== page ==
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article imageU.S. government continues action against drugs firm Norvatis

By Tim Sandle     Apr 1, 2016 in Business
The U.S. government is seeking documents from the pharmaceutical company Novartis. This is for an investigation into the allegation the Swiss company provided so-called ‘kickback’ payments to doctors.
The request for the documents has come from the U.S. Attorney's Office in Manhattan. The amount of information being sought is considerable, relating to some 79,000 events that took place over a 10-year period. Each of the events has been described by the prosecutors as a "sham," with the motivation being to induce doctors to prescribe its drugs.
Novartis is challenging this allegation and has countered by saying the events were educational and designed only to inform medics about the company’s product range (in particular anti-hypertensive drugs and medication for diabetes treatment.) The U.S. government contends that restaurants and fishing trips, which some of the events apparently were, are not the kind of venues to launch drug educational programs. The government is also questioning the cost of running the events, which were sometimes $3,000 for two people.
For these reasons, the U.S. authorities are concerned about ‘kickbacks’. A kickback is a form of negotiated bribery in which a commission is paid to the bribe-taker in exchange for services rendered.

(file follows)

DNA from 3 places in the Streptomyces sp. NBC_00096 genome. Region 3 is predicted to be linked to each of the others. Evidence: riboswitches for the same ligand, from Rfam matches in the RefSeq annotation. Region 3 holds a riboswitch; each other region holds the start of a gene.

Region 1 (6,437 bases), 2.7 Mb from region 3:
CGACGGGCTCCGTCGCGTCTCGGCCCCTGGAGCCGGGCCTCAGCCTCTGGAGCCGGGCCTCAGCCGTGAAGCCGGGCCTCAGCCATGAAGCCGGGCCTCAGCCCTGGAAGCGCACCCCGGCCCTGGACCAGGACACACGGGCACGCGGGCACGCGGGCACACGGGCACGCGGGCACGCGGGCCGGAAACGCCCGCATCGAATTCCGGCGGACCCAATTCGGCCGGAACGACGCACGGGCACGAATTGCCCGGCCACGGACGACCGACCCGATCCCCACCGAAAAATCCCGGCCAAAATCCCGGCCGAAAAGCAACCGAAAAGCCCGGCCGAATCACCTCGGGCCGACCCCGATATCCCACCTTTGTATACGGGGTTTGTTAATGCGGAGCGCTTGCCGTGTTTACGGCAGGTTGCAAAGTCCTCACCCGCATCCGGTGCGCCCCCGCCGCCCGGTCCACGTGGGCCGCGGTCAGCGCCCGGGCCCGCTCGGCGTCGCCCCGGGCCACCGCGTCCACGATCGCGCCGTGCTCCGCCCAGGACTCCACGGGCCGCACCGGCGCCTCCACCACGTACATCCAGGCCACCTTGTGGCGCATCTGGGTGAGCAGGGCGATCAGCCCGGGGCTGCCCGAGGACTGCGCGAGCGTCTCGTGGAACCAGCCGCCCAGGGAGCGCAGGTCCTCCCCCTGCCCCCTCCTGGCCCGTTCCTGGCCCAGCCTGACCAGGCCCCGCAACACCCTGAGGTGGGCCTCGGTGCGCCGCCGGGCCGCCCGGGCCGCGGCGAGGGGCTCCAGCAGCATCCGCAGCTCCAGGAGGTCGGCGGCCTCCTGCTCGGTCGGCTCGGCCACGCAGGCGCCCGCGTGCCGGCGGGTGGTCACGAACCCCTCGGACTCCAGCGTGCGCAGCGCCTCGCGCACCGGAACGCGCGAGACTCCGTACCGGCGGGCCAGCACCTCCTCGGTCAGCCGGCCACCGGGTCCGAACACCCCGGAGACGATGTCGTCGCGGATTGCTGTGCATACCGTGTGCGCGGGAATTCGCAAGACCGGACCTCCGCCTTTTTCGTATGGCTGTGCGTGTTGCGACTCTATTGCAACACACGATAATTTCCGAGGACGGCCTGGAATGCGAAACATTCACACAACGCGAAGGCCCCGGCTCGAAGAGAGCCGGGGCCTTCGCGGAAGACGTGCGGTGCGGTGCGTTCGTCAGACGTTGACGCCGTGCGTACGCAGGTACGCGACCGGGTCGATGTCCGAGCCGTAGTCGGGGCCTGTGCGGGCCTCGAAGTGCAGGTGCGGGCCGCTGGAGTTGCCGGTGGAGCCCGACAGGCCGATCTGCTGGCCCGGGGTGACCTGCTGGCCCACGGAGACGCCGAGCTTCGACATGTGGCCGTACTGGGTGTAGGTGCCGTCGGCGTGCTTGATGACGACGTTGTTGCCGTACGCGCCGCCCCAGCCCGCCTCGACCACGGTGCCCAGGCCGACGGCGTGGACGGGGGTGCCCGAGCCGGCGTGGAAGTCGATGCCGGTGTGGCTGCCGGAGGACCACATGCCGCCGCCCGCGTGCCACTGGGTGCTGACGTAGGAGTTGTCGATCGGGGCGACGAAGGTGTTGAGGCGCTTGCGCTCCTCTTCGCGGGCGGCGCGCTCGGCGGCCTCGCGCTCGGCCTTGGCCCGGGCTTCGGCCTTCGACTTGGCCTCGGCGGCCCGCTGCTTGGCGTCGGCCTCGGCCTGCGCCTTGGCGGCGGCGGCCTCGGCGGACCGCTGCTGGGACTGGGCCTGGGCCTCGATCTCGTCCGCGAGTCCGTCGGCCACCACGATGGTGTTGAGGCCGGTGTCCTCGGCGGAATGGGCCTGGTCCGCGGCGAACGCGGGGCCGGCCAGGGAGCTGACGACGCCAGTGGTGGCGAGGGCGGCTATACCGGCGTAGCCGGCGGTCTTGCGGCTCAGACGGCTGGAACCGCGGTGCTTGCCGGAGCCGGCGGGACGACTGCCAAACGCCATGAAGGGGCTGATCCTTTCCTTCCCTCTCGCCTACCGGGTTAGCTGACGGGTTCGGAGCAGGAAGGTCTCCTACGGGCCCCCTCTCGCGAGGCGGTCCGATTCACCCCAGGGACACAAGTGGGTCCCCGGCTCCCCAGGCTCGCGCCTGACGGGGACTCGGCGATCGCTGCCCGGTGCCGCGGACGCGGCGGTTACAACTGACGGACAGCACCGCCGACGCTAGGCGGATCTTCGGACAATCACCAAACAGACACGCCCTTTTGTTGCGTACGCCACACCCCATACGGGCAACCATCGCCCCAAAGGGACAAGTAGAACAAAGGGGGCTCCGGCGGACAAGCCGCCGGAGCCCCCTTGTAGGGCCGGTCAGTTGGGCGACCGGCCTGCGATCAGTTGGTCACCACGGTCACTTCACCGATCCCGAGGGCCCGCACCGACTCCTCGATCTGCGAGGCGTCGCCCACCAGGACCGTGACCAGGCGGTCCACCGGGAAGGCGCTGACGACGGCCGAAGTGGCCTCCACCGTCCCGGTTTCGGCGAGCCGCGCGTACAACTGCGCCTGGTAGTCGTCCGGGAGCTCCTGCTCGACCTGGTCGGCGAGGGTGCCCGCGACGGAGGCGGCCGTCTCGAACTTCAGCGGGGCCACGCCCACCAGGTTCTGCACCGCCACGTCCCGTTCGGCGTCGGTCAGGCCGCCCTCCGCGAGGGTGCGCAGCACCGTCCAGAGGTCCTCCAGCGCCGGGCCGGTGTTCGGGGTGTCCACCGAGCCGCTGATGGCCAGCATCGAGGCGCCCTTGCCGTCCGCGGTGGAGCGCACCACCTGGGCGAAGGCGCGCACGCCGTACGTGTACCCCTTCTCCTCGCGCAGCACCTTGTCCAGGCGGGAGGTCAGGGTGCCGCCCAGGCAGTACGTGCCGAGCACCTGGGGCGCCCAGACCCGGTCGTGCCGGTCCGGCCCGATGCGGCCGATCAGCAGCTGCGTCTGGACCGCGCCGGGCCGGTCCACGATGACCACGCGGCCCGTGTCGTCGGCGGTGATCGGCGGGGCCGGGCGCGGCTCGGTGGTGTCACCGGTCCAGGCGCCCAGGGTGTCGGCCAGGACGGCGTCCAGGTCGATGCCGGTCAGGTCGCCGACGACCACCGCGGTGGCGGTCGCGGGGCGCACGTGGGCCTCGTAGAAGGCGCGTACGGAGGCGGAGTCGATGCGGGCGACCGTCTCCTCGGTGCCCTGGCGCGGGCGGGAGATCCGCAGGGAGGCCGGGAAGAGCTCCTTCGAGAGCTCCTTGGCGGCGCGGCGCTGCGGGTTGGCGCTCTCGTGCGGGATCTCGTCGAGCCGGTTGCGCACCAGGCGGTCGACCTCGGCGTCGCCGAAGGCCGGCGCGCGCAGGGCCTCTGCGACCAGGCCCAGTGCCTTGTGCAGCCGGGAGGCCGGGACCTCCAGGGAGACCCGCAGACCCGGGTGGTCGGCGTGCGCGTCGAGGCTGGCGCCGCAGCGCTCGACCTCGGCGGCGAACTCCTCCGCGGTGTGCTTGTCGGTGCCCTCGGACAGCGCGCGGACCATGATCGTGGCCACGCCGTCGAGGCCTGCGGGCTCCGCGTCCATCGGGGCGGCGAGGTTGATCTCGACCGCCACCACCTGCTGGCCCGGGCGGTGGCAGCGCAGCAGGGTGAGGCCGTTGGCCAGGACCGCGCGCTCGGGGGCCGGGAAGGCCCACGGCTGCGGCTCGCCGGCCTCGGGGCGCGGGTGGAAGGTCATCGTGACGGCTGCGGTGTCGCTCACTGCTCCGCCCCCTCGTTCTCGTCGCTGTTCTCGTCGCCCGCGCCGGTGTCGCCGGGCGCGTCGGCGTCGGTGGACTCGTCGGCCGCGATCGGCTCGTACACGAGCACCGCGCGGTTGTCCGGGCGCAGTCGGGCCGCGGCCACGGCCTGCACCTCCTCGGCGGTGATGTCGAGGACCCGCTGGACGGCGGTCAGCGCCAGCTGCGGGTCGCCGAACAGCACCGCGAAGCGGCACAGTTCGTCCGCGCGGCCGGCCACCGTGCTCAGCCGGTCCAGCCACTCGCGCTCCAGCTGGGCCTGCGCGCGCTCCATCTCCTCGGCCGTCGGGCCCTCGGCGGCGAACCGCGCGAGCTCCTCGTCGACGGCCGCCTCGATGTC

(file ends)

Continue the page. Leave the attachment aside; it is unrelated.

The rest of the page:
The current state of play is that the drugs company has filed a legal request, seeking to avoid handing over the documents. The legal action has been proceeding for some time, starting in 2013. Here the U.S. Department of Justice was concerned that kickbacks had led to over $100 million in unwarranted reimbursement payments by federal healthcare programs.
In the past, Novartis has settled civil claims related to allegations of kickbacks involving specialty pharmacy prescribing of key drugs. With those settlements, no admission of liability was made.
These allegations are not the first to be made against Novartis. As Digital Journal has previously reported, in 2013 the European Commission imposed multi-million euro fines on Johnson & Johnson and Novartis for what it called "shocking" breaches of competition law. There have also been previous investigations in relation to European anti-trust laws.
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